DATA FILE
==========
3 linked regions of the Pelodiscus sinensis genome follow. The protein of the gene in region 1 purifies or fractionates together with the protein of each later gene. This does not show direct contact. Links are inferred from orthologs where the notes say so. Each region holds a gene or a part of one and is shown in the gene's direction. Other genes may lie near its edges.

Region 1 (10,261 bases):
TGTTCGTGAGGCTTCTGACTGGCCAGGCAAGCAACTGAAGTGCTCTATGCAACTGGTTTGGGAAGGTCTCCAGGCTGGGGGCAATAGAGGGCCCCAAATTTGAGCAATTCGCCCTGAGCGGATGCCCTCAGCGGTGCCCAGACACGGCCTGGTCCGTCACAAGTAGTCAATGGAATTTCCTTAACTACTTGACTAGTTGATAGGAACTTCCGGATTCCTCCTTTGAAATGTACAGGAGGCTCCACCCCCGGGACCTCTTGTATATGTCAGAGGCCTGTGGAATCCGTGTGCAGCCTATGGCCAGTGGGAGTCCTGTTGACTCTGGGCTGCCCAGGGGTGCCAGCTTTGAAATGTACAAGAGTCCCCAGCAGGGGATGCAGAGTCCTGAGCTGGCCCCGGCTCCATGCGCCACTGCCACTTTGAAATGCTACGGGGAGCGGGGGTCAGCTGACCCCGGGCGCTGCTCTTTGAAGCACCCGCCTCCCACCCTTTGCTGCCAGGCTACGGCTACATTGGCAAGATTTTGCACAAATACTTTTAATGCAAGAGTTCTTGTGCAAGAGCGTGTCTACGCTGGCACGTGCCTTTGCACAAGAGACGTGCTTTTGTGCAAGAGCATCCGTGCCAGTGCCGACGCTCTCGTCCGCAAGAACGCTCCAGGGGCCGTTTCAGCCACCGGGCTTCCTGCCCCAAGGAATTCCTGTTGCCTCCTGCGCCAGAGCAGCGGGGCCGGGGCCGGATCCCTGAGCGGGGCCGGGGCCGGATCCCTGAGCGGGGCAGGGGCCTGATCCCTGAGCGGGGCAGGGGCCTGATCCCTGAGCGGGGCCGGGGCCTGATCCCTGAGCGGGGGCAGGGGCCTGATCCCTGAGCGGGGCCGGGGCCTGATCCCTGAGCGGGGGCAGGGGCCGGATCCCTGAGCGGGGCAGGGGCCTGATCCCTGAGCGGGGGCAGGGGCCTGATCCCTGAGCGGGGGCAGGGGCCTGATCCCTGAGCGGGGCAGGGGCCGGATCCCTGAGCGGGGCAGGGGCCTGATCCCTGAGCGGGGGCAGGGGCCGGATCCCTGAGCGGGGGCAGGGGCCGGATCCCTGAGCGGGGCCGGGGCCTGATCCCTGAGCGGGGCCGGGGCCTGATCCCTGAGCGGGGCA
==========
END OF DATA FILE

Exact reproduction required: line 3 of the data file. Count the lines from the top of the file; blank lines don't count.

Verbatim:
TGTTCGTGAGGCTTCTGACTGGCCAGGCAAGCAACTGAAGTGCTCTATGCAACTGGTTTGGGAAGGTCTCCAGGCTGGGGGCAATAGAGGGCCCCAAATTTGAGCAATTCGCCCTGAGCGGATGCCCTCAGCGGTGCCCAGACACGGCCTGGTCCGTCACAAGTAGTCAATGGAATTTCCTTAACTACTTGACTAGTTGATAGGAACTTCCGGATTCCTCCTTTGAAATGTACAGGAGGCTCCACCCCCGGGACCTCTTGTATATGTCAGAGGCCTGTGGAATCCGTGTGCAGCCTATGGCCAGTGGGAGTCCTGTTGACTCTGGGCTGCCCAGGGGTGCCAGCTTTGAAATGTACAAGAGTCCCCAGCAGGGGATGCAGAGTCCTGAGCTGGCCCCGGCTCCATGCGCCACTGCCACTTTGAAATGCTACGGGGAGCGGGGGTCAGCTGACCCCGGGCGCTGCTCTTTGAAGCACCCGCCTCCCACCCTTTGCTGCCAGGCTACGGCTACATTGGCAAGATTTTGCACAAATACTTTTAATGCAAGAGTTCTTGTGCAAGAGCGTGTCTACGCTGGCACGTGCCTTTGCACAAGAGACGTGCTTTTGTGCAAGAGCATCCGTGCCAGTGCCGACGCTCTCGTCCGCAAGAACGCTCCAGGGGCCGTTTCAGCCACCGGGCTTCCTGCCCCAAGGAATTCCTGTTGCCTCCTGCGCCAGAGCAGCGGGGCCGGGGCCGGATCCCTGAGCGGGGCCGGGGCCGGATCCCTGAGCGGGGCAGGGGCCTGATCCCTGAGCGGGGCAGGGGCCTGATCCCTGAGCGGGGCCGGGGCCTGATCCCTGAGCGGGGGCAGGGGCCTGATCCCTGAGCGGGGCCGGGGCCTGATCCCTGAGCGGGGGCAGGGGCCGGATCCCTGAGCGGGGCAGGGGCCTGATCCCTGAGCGGGGGCAGGGGCCTGATCCCTGAGCGGGGGCAGGGGCCTGATCCCTGAGCGGGGCAGGGGCCGGATCCCTGAGCGGGGCAGGGGCCTGATCCCTGAGCGGGGGCAGGGGCCGGATCCCTGAGCGGGGGCAGGGGCCGGATCCCTGAGCGGGGCCGGGGCCTGATCCCTGAGCGGGGCCGGGGCCTGATCCCTGAGCGGGGCA